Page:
Residents who stay late at hospital and how they perform the following day

Chen Chung Liu, Lawrence S. Wissow

Research output: Contribution to journalArticle

Abstract

Context: The limits imposed on the official working hours of paediatric residents do not necessarily reduce the amount of time they spend at work. Fatigue and stress can result from staying late voluntarily, and this in turn can alter clinical performance, much as long obligatory hours did in the past. Methods: A cross-sectional analysis was made of a systematic sample of 243 primary care visits conducted in 1990 by 52 paediatric residents at a teaching hospital. The paediatric residents reported on their work responsibilities the night before each primary care visit and their communication style during the visit was analysed from recordings made on audiotapes using the Roter Interactional Analysis System (RIAS). Results: Paediatric residents who care for critically ill children were more likely to stay late even if they were not on call. During primary care visits the next day, those paediatric residents who stayed late were more verbally dominant - their verbal input, as a proportion of the total, was: 0.67 (stayed late) versus 0.62 (on call), P = 0.007; 0.67 (stayed late) versus 0.64 (left on time), P = 0.02. Paediatric residents who stayed late displayed less patient-centredness: patient-centred talk as a proportion of total 0.31 (stayed late) versus 0.36 (on call), P = 0.02; 0.31(stayed late) versus 0.34 (left on time), P = 0.03. Compared with paediatric residents who left on time, those who stayed late reported feeling less fulfilled; if their clinic was in the afternoon, they also reported more fatigue. Conclusions: The care of critically ill children may make paediatric residents more liable to remain at work after the end of their shift. The clinical interactions of such residents were more dominant and less patient-centred. Helping paediatric residents to learn to manage their work while under clinical stress could promote better adherence to guidelines on working hours and have a positive impact on patient care.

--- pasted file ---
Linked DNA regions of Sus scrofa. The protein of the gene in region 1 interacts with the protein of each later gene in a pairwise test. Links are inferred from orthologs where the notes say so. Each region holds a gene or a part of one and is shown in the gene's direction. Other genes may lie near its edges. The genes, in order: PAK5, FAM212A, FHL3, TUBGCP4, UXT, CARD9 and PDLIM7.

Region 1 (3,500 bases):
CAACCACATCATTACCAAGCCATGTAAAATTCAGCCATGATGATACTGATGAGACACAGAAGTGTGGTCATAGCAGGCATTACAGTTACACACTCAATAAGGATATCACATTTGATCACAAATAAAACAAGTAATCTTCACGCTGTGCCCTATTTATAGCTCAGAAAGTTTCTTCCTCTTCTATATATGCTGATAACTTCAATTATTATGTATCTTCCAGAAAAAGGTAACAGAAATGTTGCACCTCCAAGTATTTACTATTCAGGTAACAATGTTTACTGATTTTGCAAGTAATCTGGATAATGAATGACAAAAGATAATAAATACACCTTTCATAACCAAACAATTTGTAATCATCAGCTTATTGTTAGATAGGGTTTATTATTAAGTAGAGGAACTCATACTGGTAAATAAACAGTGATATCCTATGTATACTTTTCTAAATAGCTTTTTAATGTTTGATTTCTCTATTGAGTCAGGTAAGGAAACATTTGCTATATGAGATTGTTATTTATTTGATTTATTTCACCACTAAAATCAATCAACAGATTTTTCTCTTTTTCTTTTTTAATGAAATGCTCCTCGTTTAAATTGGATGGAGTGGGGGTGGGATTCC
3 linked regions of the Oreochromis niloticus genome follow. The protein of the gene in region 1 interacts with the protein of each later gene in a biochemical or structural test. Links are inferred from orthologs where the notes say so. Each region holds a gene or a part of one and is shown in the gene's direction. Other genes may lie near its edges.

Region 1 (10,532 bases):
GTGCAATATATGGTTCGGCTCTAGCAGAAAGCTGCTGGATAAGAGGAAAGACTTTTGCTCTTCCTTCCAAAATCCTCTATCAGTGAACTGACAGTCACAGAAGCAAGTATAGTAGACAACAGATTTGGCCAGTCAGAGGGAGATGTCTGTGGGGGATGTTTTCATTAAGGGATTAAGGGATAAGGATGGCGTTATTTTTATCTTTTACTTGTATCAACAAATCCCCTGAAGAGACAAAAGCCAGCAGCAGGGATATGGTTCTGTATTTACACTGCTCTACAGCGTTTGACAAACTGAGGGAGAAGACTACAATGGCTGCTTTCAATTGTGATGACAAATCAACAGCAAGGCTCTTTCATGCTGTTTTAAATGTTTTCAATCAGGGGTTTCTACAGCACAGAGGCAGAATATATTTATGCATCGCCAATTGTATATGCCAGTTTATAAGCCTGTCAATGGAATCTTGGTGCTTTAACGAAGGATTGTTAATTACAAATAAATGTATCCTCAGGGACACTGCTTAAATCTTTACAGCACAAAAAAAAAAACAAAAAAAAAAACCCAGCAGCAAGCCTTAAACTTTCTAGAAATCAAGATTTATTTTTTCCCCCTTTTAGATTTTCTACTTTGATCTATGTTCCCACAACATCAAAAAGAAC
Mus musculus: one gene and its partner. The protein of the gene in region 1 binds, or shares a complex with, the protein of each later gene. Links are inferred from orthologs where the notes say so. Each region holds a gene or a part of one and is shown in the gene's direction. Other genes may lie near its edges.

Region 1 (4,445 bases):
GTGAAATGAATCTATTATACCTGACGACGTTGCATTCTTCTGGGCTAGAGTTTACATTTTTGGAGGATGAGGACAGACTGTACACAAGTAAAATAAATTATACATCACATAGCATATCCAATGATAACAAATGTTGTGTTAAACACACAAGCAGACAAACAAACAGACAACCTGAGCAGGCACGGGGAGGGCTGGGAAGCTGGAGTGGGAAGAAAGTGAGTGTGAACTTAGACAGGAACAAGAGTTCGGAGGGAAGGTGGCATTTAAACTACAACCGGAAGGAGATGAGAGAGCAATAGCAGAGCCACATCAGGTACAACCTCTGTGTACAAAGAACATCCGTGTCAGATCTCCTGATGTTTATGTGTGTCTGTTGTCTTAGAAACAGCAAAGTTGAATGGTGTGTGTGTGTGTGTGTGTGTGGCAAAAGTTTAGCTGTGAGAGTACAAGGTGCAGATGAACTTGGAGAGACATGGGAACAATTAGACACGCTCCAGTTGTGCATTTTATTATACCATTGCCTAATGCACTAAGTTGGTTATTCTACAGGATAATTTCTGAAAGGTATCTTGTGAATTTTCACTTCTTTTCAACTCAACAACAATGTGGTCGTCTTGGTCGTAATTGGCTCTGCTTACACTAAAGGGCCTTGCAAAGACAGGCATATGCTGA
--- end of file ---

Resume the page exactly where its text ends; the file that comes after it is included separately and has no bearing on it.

Original languageEnglish (US)
Pages (from-to)74-81
Number of pages8
JournalMedical education
Volume42
Issue number1
DOIs
StatePublished - Jan 1 2008

Keywords

  • *work schedule tolerance
  • Cross-sectional studies
  • Internship and residency/*organisation & administration
  • Paediatrics/*education
  • Physician-patient relations
  • Primary health care/*organisation & administration

ASJC Scopus subject areas

  • Education

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